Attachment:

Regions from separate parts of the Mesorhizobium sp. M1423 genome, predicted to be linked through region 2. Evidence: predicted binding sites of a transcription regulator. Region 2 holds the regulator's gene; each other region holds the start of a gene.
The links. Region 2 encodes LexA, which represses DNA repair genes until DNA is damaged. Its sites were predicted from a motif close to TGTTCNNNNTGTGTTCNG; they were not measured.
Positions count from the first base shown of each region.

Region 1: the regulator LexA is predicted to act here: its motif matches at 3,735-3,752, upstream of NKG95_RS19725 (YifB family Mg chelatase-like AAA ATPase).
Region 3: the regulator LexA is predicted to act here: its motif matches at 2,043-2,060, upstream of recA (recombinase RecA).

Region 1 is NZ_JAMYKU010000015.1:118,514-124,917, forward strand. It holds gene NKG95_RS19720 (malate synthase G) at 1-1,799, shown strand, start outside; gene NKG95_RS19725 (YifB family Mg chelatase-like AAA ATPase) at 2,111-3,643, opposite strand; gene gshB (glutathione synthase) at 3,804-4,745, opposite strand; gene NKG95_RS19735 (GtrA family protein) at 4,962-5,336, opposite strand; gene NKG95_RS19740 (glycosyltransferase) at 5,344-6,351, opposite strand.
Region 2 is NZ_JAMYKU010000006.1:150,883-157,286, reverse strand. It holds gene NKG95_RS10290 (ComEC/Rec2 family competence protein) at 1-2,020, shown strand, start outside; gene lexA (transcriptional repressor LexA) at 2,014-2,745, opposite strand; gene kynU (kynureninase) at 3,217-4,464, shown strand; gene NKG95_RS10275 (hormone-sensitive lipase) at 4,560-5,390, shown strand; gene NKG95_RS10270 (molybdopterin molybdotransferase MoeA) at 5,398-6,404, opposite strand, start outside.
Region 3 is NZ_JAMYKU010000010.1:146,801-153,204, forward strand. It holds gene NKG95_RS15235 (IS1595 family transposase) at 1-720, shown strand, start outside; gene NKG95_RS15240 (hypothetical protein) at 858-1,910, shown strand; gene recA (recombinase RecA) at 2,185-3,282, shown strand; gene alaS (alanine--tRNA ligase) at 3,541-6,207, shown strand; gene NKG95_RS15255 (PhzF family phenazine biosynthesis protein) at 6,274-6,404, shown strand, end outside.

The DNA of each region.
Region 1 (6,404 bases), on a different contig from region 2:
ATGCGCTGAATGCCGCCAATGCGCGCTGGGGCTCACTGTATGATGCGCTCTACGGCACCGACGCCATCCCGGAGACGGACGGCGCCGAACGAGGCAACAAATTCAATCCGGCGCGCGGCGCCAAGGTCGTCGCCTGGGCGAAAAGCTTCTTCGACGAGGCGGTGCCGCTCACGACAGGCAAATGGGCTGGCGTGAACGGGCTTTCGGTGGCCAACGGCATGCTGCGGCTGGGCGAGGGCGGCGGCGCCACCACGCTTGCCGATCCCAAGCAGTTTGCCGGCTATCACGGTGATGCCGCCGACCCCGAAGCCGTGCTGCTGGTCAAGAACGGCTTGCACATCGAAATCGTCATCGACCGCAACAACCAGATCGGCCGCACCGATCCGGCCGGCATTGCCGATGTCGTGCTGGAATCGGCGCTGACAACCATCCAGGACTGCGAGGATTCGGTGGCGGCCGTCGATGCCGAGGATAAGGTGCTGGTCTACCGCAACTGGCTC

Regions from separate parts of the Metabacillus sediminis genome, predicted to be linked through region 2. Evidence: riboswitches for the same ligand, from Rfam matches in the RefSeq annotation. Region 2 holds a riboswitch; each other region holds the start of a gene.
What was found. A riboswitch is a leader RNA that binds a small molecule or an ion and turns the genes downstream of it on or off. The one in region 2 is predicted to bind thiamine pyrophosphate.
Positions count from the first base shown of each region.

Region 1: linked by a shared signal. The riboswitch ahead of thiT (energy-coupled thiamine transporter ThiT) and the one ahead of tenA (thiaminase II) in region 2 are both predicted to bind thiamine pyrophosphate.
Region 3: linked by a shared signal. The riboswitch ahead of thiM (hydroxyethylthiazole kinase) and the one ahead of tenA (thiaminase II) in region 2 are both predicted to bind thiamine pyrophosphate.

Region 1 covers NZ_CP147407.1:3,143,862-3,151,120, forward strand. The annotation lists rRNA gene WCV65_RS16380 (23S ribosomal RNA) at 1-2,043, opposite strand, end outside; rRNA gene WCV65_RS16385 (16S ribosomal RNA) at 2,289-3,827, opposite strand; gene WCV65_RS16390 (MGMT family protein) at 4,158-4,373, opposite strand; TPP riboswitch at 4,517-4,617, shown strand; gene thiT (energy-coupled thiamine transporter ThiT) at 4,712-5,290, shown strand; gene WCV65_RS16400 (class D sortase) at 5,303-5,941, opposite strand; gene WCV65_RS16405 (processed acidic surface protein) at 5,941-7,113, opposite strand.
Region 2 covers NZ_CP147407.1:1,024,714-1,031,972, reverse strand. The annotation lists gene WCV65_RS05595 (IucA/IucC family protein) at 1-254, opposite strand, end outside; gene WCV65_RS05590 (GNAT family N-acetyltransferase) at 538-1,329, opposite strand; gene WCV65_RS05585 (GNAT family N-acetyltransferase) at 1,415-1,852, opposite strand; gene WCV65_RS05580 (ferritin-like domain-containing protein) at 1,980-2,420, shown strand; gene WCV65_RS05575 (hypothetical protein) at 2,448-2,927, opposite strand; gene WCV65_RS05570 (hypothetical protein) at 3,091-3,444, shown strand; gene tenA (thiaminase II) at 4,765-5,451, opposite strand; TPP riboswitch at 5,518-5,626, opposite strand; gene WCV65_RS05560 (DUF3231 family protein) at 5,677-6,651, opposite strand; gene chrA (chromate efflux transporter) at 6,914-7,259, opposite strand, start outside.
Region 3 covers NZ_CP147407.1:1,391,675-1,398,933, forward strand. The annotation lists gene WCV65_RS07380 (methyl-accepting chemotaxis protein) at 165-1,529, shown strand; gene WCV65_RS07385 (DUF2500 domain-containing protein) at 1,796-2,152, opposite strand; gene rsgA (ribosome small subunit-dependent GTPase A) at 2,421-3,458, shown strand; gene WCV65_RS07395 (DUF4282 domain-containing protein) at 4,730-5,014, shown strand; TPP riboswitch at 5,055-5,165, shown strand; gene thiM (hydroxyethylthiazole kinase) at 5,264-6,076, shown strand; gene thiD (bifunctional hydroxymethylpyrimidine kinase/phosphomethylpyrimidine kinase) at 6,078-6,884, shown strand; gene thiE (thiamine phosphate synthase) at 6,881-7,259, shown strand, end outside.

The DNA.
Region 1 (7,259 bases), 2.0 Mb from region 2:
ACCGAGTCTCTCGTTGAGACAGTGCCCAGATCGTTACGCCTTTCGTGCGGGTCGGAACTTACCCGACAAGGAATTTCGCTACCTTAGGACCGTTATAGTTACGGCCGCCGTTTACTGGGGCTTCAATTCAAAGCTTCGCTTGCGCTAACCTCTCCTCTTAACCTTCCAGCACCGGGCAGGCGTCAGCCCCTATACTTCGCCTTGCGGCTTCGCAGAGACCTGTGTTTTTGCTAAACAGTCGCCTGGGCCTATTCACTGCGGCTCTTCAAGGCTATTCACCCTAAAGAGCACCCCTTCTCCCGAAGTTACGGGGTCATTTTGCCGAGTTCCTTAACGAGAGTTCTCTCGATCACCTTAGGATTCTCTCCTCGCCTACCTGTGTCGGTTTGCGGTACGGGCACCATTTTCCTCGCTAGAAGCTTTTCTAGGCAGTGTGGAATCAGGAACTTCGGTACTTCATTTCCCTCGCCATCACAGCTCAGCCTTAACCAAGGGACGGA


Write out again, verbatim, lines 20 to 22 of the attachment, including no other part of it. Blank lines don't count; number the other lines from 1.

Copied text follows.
The DNA.
Region 1 (7,259 bases), 2.0 Mb from region 2:
ACCGAGTCTCTCGTTGAGACAGTGCCCAGATCGTTACGCCTTTCGTGCGGGTCGGAACTTACCCGACAAGGAATTTCGCTACCTTAGGACCGTTATAGTTACGGCCGCCGTTTACTGGGGCTTCAATTCAAAGCTTCGCTTGCGCTAACCTCTCCTCTTAACCTTCCAGCACCGGGCAGGCGTCAGCCCCTATACTTCGCCTTGCGGCTTCGCAGAGACCTGTGTTTTTGCTAAACAGTCGCCTGGGCCTATTCACTGCGGCTCTTCAAGGCTATTCACCCTAAAGAGCACCCCTTCTCCCGAAGTTACGGGGTCATTTTGCCGAGTTCCTTAACGAGAGTTCTCTCGATCACCTTAGGATTCTCTCCTCGCCTACCTGTGTCGGTTTGCGGTACGGGCACCATTTTCCTCGCTAGAAGCTTTTCTAGGCAGTGTGGAATCAGGAACTTCGGTACTTCATTTCCCTCGCCATCACAGCTCAGCCTTAACCAAGGGACGGA